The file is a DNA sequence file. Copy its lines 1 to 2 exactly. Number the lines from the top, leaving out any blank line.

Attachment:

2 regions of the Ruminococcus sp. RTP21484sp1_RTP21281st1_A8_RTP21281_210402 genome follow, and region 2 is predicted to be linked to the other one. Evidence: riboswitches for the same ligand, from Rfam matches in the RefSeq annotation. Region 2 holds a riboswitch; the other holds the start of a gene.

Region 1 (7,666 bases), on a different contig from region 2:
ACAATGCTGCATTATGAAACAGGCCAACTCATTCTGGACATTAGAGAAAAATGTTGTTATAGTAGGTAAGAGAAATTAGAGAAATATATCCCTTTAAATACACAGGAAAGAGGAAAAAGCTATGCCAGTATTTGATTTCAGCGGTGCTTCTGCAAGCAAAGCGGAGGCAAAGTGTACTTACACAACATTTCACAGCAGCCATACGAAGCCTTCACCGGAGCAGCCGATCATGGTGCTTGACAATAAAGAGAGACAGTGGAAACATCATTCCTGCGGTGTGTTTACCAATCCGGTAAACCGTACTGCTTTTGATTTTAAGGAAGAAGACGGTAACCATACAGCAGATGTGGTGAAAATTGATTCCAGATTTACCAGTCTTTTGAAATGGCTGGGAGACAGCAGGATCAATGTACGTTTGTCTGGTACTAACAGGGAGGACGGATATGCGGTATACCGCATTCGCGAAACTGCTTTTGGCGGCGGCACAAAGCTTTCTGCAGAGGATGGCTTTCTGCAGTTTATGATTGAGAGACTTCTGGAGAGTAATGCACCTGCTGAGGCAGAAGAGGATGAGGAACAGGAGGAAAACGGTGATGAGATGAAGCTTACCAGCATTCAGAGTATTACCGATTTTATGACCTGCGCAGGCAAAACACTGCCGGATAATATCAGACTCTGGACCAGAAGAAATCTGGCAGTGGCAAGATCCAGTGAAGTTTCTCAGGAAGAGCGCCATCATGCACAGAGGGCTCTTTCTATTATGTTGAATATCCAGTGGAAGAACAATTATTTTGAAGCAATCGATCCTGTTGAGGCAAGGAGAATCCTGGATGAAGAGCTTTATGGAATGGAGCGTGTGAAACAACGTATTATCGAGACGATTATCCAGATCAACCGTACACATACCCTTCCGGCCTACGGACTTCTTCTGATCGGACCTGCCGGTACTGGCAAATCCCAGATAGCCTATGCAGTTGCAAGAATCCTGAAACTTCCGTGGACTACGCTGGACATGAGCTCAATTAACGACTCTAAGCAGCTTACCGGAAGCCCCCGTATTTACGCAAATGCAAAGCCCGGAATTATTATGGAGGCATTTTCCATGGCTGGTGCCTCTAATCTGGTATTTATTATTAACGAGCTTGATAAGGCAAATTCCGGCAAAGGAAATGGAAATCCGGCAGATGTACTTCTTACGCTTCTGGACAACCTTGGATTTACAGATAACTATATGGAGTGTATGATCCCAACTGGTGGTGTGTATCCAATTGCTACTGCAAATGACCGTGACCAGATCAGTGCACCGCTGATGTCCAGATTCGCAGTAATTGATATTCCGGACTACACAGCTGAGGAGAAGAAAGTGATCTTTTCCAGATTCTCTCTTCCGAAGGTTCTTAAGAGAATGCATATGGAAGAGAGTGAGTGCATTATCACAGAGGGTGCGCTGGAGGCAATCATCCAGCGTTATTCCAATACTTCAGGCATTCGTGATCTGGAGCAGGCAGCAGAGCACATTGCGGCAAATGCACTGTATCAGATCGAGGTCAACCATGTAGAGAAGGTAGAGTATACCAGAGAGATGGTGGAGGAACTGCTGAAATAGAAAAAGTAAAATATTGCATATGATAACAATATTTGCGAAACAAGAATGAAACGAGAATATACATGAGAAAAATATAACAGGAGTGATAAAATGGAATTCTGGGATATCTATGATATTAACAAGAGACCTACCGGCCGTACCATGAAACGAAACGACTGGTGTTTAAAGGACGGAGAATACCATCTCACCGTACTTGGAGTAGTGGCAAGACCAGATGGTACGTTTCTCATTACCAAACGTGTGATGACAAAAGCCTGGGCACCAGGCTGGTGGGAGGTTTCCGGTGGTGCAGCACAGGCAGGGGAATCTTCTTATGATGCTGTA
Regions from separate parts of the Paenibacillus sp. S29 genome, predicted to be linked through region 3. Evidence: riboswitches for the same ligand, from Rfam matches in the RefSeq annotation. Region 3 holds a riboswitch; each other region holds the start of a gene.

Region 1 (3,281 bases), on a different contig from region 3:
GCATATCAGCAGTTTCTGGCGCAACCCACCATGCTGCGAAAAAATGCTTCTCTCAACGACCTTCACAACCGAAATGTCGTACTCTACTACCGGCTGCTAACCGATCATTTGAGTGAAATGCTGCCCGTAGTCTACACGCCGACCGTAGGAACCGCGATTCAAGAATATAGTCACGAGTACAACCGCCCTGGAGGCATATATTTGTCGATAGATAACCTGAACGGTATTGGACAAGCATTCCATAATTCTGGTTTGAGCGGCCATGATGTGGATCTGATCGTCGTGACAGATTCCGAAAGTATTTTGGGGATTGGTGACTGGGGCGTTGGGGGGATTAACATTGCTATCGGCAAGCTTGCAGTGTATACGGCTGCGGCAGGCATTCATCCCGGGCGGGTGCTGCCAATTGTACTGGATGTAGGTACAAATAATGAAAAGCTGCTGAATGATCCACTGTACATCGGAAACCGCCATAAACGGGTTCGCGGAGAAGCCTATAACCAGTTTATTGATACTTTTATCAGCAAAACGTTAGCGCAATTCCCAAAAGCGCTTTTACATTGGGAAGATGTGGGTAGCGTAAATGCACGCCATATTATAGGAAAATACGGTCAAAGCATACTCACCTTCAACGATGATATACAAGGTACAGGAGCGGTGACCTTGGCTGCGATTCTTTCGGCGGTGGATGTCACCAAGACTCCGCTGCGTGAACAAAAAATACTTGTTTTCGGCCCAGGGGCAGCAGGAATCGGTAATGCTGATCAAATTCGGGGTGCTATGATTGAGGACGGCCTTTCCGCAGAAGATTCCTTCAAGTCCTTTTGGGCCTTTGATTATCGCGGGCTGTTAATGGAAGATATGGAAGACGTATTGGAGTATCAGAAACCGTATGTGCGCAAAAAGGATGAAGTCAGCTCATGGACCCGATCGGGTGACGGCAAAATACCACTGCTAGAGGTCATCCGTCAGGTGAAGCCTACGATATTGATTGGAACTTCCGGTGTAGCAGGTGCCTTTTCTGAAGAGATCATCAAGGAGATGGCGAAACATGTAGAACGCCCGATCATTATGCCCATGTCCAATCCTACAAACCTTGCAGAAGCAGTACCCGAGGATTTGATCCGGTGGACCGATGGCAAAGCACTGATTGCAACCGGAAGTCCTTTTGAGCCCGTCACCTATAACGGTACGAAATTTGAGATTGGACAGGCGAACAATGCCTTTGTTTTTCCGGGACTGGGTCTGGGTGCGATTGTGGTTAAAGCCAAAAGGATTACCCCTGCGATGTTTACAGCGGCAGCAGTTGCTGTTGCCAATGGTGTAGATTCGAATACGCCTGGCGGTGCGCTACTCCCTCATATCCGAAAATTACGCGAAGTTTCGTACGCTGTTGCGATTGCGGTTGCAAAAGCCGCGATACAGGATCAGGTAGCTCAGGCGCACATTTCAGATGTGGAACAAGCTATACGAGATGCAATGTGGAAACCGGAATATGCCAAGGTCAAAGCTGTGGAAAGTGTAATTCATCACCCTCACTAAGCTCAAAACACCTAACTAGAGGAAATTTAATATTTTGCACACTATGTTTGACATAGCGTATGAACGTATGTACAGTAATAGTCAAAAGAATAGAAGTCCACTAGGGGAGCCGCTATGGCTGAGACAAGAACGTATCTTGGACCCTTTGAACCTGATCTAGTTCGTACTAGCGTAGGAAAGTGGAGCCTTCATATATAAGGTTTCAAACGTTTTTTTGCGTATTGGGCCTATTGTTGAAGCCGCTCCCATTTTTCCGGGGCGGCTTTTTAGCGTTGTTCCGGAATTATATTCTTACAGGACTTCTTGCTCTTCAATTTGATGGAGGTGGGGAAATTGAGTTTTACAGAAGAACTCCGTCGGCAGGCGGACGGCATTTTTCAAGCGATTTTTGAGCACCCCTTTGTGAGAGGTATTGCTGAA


2 regions of the Ruminococcus sp. RTP21484sp1_RTP21281st1_A8_RTP21281_210402 genome follow, and region 2 is predicted to be linked to the other one. Evidence: riboswitches for the same ligand, from Rfam matches in the RefSeq annotation. Region 2 holds a riboswitch; the other holds the start of a gene.

Region 1 (7,666 bases), on a different contig from region 2: